Ahmedabad, November 22 The political trajectory of three young leaders in Gujarat is reflective of how the BJP turned the tide of popular opinion which had shown signs of a drift in the last Assembly elections in 2017.
The charismatic Hardik Patel and astute Alpesh Thakor who caused immense consternation in the BJP camp in 2017 are now a pale shadow of their former firebrand selves after having been subsumed by the BJP. The scholarly Dalit activist Jignesh Mevani, on the other hand, has grown in stature and is now the acting president of the Congress. All three are contesting the ongoing Assembly elections, Hardik and Alpesh on the BJP ticket and Jignesh as a Congress candidate.
File Photo of Alpesh Thakor
| Photo Credit: VIJAY SONEJI
Taming the Kshatriya
Sample the desperation with which Alpesh Thakor tried to shed his “outsider” tag and ratcheted up the BJP rhetoric even when he was filing his own nomination for the Gandhinagar (South) assembly constituency. “Make the Lotus victorious, like you have always done,” he said.
This is a far cry from the aggressive agitator in 2016 who ran a movement against liquor addiction in his community and formed the OBC, SC-ST (OSS) Ekta Manch in 2016. Targeting the ruling BJP government for its “ineffective” liquor ban policy, Thakor had put the Vijay Rupani administration on a month’s notice to stop illegal liquor dens in the State, or face “Janta raids”.
Thakor joined Congress in October 2017 ahead of the Assembly polls of 2017 and fought the election from Radhanpur seat in Patan district, earlier represented by BJP’s Nagarji Thakor. He secured 85,777 votes and defeated Lavingji Thakor of the BJP with a margin of 14,857 votes.
But within two years, he turned against the Congress, cross-voting in the Rajya Sabha polls in favour of BJP candidate S Jaishankar. He joined the BJP in July 2019 and was subsequently fielded by the party in the bypolls from Radhanpur constituency.
Alpesh lost to Congress’ Raghu Desai by 3,814 votes.
He now has to depend on the BJP to give him a “safe” seat in Gandhinagar (South) in return for surrendering all past aggression in favour of an all-out campaign for his new party.
Patidar mascot is a shadow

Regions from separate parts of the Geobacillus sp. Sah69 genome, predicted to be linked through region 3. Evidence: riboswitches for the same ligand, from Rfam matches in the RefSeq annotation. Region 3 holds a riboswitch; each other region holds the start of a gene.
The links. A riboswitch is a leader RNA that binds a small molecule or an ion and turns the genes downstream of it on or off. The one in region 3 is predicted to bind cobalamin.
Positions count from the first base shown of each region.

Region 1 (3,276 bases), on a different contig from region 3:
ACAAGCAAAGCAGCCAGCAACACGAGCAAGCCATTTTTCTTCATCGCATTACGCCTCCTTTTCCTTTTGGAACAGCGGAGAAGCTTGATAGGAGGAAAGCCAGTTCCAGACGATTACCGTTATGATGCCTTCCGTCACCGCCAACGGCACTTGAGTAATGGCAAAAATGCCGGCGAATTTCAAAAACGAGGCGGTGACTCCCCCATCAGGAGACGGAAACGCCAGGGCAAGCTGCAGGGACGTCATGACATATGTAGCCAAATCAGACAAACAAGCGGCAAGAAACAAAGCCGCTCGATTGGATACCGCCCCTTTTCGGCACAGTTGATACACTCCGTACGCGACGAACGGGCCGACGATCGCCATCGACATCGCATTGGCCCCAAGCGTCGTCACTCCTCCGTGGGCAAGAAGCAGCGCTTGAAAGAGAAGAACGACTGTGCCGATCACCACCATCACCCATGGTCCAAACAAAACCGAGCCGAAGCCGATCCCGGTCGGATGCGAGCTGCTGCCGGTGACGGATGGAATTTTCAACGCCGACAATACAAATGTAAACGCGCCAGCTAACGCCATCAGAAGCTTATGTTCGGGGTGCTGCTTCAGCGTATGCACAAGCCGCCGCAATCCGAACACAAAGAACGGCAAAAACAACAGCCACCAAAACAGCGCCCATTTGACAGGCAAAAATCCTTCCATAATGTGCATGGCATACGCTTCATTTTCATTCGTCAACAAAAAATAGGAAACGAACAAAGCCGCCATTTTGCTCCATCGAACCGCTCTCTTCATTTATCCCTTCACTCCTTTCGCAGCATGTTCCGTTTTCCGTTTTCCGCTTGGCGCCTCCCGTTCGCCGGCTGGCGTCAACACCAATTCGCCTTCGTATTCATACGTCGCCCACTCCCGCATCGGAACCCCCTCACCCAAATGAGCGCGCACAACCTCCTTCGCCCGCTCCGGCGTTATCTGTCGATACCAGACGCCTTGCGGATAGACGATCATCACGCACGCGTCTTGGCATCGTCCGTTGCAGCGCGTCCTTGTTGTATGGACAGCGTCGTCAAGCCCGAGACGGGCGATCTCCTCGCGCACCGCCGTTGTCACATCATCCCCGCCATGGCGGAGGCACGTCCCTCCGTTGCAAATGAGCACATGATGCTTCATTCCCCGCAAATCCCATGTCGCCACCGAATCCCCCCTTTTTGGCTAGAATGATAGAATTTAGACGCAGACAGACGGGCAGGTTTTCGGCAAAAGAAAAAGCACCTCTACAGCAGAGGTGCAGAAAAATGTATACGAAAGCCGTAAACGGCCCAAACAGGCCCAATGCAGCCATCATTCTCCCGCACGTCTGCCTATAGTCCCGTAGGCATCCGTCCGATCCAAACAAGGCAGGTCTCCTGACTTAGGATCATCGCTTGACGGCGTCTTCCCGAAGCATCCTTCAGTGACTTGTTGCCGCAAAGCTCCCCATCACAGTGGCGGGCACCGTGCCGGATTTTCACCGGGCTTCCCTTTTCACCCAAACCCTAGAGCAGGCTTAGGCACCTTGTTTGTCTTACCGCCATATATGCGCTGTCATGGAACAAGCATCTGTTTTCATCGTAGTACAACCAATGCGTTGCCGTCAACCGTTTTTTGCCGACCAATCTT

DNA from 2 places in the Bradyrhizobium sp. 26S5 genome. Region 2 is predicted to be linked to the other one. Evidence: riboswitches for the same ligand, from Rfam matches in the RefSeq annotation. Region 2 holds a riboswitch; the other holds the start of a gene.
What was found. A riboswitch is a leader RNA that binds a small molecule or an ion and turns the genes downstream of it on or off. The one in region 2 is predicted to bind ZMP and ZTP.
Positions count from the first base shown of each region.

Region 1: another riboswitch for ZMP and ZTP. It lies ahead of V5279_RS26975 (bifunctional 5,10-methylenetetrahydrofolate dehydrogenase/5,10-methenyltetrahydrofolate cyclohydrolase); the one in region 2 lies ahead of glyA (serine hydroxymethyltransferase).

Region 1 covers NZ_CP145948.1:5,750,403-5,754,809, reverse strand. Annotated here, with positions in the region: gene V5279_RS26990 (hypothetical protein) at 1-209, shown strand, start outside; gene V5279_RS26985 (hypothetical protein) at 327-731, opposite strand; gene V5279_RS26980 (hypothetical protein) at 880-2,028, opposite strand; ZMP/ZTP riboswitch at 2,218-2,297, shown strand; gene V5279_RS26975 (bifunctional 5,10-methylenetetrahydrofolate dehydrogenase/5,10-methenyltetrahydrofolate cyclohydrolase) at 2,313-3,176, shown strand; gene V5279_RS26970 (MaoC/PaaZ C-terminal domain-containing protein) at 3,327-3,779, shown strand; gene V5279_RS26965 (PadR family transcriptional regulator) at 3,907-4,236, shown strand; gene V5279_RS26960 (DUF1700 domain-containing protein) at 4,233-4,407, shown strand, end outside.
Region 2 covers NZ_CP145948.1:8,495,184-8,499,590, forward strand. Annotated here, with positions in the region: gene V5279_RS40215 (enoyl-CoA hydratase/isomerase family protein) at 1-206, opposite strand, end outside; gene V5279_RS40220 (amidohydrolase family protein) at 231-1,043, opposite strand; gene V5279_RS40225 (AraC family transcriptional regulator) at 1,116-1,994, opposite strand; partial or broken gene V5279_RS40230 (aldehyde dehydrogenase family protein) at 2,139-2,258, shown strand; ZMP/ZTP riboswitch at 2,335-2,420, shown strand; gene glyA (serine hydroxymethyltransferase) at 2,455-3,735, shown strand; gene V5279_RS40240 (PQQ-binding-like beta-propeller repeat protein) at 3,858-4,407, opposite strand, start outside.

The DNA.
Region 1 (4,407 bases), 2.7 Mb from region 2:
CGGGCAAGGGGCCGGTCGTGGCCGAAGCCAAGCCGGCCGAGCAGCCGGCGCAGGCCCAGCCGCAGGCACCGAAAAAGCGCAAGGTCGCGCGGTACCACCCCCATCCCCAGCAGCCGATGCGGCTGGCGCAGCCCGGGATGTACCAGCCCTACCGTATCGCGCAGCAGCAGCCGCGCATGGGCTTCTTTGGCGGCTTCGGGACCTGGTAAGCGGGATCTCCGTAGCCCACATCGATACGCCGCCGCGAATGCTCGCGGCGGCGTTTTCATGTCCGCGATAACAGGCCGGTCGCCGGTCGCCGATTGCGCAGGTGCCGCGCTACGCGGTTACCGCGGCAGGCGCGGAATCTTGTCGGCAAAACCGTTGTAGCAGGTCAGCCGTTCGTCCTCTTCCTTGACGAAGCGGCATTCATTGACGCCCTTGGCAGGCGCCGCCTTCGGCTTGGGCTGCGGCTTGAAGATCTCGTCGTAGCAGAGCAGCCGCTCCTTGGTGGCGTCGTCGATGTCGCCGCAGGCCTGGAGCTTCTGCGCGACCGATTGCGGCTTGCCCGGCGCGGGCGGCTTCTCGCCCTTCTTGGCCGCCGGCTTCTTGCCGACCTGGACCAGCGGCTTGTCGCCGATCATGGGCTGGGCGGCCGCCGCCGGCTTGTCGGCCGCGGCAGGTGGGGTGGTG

Riding on the Patidar reservation agitation, Hardik Patel had become a force to reckon with in Gujarat. But mobilising about 5 lakh people on Ahmedabad streets in August 2015 led to a violence that claimed 14 lives and landed Hardik into sedition charges and a host of criminal cases against him. While the BJP strained to contain damage, the Anandiben Patel government announced 10 per cent reservation for economically backward class (EBC) from non-reserved communities including Patidars, Brahmins, Baniya among others in May 2016.
Simultaneously, Hardik was pushed him into exile out of Gujarat for about six months because of several court cases. Conviction in one of the rioting cases also prevented him from contesting elections.
He tried to seek political support, joining the Congress in 2019 but could not contest the Lok Sabha polls due to his conviction. In June 2022, a month after Supreme Court granted a stay on his conviction, Hardik switched sides and joined BJP. The party has fielded him from his native Viramgam constituency, which has less than 20 per cent urban voters and was earlier held by Congress in 2012 and 2017 polls.
But he is hardly the mass-mobiliser he once was, having been reduced to an ordinary BJP worker without much fan-following at the party’s State headquarters. “He comes and goes sometimes even unnoticed. He’s just like any other candidate for us,” said a BJP worker.
Jignesh Mevani is the only one among the three Young Turks of 2017 who has not just held his own but progressed – from an independent MLA in 2017 to the working president of the Gujarat Pradesh Congress Committee.
Although he is facing a challenge on the ground in his constituency, Vadgam, from Manibhai Vaghela, a former Congress MLA from the same constituency with a strong ground connect who has switched sides to the BJP and was awarded with a party ticket, Jignesh has an activist’s vision. “I am an activist. Winning elections is not a life-and-death issue for me,” Jignesh told businessline. “I am looking forward to political work in the future,” he said, explaining how he has grown politically over the years.
“We experienced a lot in 2017. But we were not very well organised. We were not aware of the grammar of electoral politics and dimensions and how things operate,” he said. He is now emerging as a voice for Dalit issues and against atrocities and injustice.